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Has Tristan Jarry helped solve the Penguins backup goaltender dilemma?

One month into the season, the Penguins have had problems when relying on goaltenders not named Matt Murray. Has that problem been solved?

NHL: Pittsburgh Penguins at Calgary Flames Candice Ward-USA TODAY Sports

Last night, the Pittsburgh Penguins faced off against the Calgary Flames in yet another of their dreaded back-to-back situations that have plagued them so far this season. Luckily, the result was better than the past instances this season. Unlike the games against the Chicago Blackhawks, Tampa Bay Lightning, and Winnipeg Jets, the Penguins actually were competitive in this one.

A game that was scoreless for nearly the whole duration featuring a goal for each team in the 3rd period, it needed to be decided in overtime, and the Penguins came away with a point. The first reaction is probably to assume that the Penguins actually played a good game on the second leg of a road back-to-back, and this is a fair assumption. Midway through the opening period of the game, the Penguins had 15 shots on goal, just couldn’t find the net.

Goaltending in Road Back-to-Back’s

When you look back at the goaltending results in those previous back-to-back situations, it sure isn’t pretty at all.

Penguins @ Chicago Blackhawks — 10/5/2017: 10-1 Loss

Penguins @ Tampa Bay Lightning, 10/12/2017: 5-4 Loss

Penguins @ Tampa Bay Lightning, 10/21/2017: 7-1 Loss

Penguins @ Winnipeg Jets, 10/29/2017: 7-1 Loss

As you can see from the 4 games above, it just wasn’t good enough. The primary role of a backup goaltender is to be able to rest the starter. It’s one thing for the backup to play a game and not play well, but still give the team a chance. It’s an entirely different thing when the backup goaltender isn’t even capable of giving the starter the whole night off, forcing him to come in and try and stop the bleeding.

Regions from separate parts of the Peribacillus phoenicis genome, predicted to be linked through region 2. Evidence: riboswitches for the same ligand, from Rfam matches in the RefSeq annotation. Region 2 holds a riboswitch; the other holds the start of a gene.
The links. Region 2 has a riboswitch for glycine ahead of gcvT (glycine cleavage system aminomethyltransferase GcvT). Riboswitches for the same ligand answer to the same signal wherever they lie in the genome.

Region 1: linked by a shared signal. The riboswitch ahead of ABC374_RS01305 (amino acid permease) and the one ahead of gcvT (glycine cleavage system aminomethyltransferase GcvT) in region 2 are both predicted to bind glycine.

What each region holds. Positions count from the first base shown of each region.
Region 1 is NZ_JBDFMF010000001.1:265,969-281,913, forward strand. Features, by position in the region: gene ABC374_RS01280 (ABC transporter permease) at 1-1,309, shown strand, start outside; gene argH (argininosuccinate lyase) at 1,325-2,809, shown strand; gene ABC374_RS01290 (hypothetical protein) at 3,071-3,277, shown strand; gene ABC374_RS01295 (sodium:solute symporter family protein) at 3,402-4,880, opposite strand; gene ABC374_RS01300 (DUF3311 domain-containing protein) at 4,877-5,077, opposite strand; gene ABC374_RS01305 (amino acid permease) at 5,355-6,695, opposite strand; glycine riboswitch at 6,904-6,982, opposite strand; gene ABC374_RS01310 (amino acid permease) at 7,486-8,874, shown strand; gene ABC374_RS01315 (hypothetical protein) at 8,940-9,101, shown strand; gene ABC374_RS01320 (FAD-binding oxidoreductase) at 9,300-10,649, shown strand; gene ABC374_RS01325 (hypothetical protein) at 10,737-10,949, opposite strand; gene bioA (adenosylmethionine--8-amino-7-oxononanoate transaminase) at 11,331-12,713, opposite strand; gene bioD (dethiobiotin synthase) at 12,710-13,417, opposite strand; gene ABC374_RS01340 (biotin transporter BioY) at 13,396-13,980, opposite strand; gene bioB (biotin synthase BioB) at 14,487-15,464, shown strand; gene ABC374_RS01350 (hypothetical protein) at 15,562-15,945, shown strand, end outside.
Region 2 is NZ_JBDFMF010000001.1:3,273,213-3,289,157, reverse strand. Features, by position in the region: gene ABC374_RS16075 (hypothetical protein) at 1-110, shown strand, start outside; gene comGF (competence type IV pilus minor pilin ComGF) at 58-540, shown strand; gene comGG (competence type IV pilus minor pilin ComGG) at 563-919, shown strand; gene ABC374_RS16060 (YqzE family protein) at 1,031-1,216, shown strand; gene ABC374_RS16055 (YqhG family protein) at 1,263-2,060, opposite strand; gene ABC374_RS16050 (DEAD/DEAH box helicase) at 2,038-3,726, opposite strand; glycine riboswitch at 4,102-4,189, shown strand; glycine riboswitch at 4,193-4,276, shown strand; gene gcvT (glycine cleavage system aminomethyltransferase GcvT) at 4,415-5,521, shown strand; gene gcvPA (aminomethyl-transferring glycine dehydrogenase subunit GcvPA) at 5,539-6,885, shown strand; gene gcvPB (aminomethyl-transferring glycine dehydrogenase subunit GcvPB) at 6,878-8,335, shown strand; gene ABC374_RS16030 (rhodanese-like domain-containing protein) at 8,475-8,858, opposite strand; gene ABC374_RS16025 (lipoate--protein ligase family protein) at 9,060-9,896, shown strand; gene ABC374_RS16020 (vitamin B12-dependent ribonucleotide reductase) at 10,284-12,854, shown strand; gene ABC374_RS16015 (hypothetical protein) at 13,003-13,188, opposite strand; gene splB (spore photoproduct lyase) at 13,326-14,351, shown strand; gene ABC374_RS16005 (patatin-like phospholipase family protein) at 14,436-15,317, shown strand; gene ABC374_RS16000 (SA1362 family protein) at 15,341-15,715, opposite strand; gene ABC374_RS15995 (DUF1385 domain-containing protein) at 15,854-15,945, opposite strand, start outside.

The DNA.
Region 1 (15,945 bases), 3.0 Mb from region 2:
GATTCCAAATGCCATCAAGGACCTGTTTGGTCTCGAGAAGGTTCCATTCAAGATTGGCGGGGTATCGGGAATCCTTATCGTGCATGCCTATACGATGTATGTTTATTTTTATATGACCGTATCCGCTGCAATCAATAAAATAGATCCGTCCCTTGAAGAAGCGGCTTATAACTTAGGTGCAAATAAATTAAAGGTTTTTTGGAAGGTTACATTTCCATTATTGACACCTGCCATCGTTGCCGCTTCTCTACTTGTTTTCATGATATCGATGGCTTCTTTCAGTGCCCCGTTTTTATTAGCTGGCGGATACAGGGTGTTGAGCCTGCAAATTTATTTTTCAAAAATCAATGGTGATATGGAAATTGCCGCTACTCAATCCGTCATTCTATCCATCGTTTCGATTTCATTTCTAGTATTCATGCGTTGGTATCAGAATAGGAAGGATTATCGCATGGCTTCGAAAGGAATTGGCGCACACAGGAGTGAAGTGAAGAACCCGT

Is Tristan Jarry the Answer?

I don’t know. It’s been one meaningful NHL game (after he played Game 82 against the Rangers at the end of the regular season last year), but the kid looked great last night.

He seemed to be well prepared, especially for a lot of the powerful shots from the point through traffic that he was able to kick out with his pad.

He looked comfortable and relaxed and didn’t seem to be chasing the puck or fighting it to make saves.

I’m guessing the Penguins aren’t thrilled about needing to bring him up right now and would rather have him for another season in the AHL like they did with Matt Murray two years ago, but they can’t afford to burn out the starter early in the season because the existing backup couldn’t stop a beach ball.

It’s way too early to even know how the rest of the season or even his next few starts will project, but is last night’s overtime loss enough to have positive hope that the backup goaltender situation might be solved?